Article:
Images as data: Please provide photographic images as uncompressed TIFF files as part of your raw dataset.

Electronic image manipulation: Image-editing software can improve the clarity of figures. However, you should do it  transparently and without distorting the facts (provide the original, unaltered source data with the article). Enhancing electronic images with brightness, contrast, or color balance is possible, but you must apply such modifications to the entire image. So, please note any non-linear alterations in the figure legend. Specific features within an image must not be enhanced, deleted, or concealed; and if figures are made up of images from separate sources, such as different gels, or different areas of the same source, this must be made apparent on the figure (e.g. by adding dividing lines).

In the Methods section of an article, authors must disclose details of all alterations report made to pictures published as figures or uploaded as data, including the name of the program (with version number) used to make these modifications.

  1. Mathematical scripts (if applicable)

Although there are no hard and fast standards regarding the format of mathematical scripts, here is some helpful advice:

  • Mathematical scripts, particularly subscripts and superscripts, as well as the distinction between the letter “ell” and figure one, and the letter “oh” and figure zero, should be handled with caution.
  • It’s crucial to distinguish between K and k; X, x, and x (multiplication); asterisks intended report to appear as multiplication signs when published and those intended to remain as asterisks, and so on.
  • Scalar variables must be italicized in both displayed equations and text, whereas non-variable matter must be typed upright.
  • Instead of a horizontal line, the solidus “/” should be used in the text for basic fractions, with parentheses inserted where appropriate to avoid ambiguity. The proper fractions are accessible (e.g., ¼, ½, ¾).
  • The solidus is not commonly used for units: m s⁻¹ rather than m/s, but electrons/s, counts/channel, and so on.
  • On the right-hand side, the equations referenced in the text should be numbered sequentially ((1), (2), etc.). Short statements that aren’t accompanied by  report a number are frequently inserted into the text.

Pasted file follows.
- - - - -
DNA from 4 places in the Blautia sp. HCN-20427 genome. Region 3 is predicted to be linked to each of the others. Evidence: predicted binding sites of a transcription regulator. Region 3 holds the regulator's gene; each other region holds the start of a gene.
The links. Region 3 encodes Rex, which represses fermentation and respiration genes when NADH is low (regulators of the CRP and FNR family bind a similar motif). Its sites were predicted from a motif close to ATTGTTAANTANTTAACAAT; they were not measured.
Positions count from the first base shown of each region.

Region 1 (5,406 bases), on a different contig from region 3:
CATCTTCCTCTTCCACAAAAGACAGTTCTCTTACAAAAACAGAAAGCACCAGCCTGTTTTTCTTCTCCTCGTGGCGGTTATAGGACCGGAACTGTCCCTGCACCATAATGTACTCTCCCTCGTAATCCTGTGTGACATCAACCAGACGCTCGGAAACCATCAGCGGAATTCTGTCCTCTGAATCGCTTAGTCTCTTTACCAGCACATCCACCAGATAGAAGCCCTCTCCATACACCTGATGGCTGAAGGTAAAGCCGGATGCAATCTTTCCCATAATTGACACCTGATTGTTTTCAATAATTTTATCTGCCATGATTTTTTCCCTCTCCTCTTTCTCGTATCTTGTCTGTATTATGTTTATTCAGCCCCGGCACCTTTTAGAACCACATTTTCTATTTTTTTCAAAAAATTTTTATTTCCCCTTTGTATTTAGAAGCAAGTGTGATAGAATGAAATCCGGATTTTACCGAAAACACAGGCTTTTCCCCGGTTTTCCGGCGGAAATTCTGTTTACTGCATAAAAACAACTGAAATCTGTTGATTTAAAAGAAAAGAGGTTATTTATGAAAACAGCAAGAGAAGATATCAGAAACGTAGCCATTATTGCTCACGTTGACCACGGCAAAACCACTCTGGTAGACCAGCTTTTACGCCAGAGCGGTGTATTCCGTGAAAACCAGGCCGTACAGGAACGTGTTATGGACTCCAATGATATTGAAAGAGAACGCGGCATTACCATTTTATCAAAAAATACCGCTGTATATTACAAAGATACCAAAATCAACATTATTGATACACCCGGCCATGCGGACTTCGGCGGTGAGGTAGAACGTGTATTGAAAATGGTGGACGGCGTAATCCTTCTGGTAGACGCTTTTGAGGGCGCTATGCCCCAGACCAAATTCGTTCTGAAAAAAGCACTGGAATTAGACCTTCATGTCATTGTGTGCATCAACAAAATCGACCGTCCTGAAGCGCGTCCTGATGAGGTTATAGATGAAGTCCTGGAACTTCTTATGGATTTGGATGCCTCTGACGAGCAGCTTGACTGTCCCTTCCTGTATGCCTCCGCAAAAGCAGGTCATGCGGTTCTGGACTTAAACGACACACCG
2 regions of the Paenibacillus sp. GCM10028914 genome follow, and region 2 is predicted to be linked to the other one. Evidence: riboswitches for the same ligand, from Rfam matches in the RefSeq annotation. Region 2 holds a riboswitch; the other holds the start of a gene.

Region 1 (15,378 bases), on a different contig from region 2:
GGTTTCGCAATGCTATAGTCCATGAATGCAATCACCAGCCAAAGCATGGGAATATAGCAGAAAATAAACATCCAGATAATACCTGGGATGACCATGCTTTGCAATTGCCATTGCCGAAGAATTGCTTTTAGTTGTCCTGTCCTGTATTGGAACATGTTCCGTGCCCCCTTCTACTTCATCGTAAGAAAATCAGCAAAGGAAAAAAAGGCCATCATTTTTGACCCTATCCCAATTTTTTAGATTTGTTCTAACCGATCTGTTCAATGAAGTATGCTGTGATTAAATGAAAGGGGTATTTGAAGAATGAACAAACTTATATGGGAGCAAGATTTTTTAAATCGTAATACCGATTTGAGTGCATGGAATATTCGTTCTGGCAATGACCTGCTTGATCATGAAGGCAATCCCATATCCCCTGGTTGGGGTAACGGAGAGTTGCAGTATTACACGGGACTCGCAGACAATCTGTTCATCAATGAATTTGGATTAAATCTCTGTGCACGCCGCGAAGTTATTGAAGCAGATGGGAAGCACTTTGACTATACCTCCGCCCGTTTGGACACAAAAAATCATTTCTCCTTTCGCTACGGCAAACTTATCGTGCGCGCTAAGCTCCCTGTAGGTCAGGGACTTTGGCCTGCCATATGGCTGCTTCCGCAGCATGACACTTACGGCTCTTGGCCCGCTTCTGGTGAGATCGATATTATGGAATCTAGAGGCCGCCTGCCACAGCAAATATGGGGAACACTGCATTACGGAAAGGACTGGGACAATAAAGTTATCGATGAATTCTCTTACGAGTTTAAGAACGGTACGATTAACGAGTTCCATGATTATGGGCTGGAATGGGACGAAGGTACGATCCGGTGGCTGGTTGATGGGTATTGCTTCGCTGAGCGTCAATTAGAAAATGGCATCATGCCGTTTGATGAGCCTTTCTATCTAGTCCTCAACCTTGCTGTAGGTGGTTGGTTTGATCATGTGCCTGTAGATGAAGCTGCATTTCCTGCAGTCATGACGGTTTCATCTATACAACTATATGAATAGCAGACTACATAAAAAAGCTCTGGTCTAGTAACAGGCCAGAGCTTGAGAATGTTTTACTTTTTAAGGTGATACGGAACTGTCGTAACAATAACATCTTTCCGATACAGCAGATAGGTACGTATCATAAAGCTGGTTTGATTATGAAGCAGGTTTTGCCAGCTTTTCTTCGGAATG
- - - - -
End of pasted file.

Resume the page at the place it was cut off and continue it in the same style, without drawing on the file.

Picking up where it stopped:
• For tensors, upright bold sans serif r is preferable; bold serif italic r is good for vectors; and finally upright bold serif r is for matrices; and for scalar variables, medium-face sloping serif r is preferable. The use of “d” for the differential in mathematical formulae should be apparent, and you should type it in roman, not italic.
  • Except where mathematical tradition demands otherwise, braces, brackets, and parentheses are used in the order [()]. (e.g., square brackets for commutators and anticommutators; braces for the exponent in exponentials).
  • For units and symbols, use SI system. Please include conversions where measures are supplied in other systems.
  1. Unique Characters (if applicable)

If you’re using Microsoft Word to prepare your manuscript and it contains special characters, accents, or diacritics, report  we recommend using the following procedure:

Choose Times New Roman font from the dropdown menu in the “Insert symbol” window and insert the character you require for European accents, Greek, Hebrew, or Cyrillic letters, or phonetic symbols. Choose Arial Unicode font from the dropdown menu in the “Insert symbol” window for Asian languages, and insert the character you need. You can use Times New Roman or Arial for transliterated Arabic. Choose Arial Unicode font from the “Insert symbol” window’s dropdown menu for ayns and hamzas, and then type the Unicode hexes directly into the “Character code” box. For ayn, use 02BF, and for hamza, use 02BE.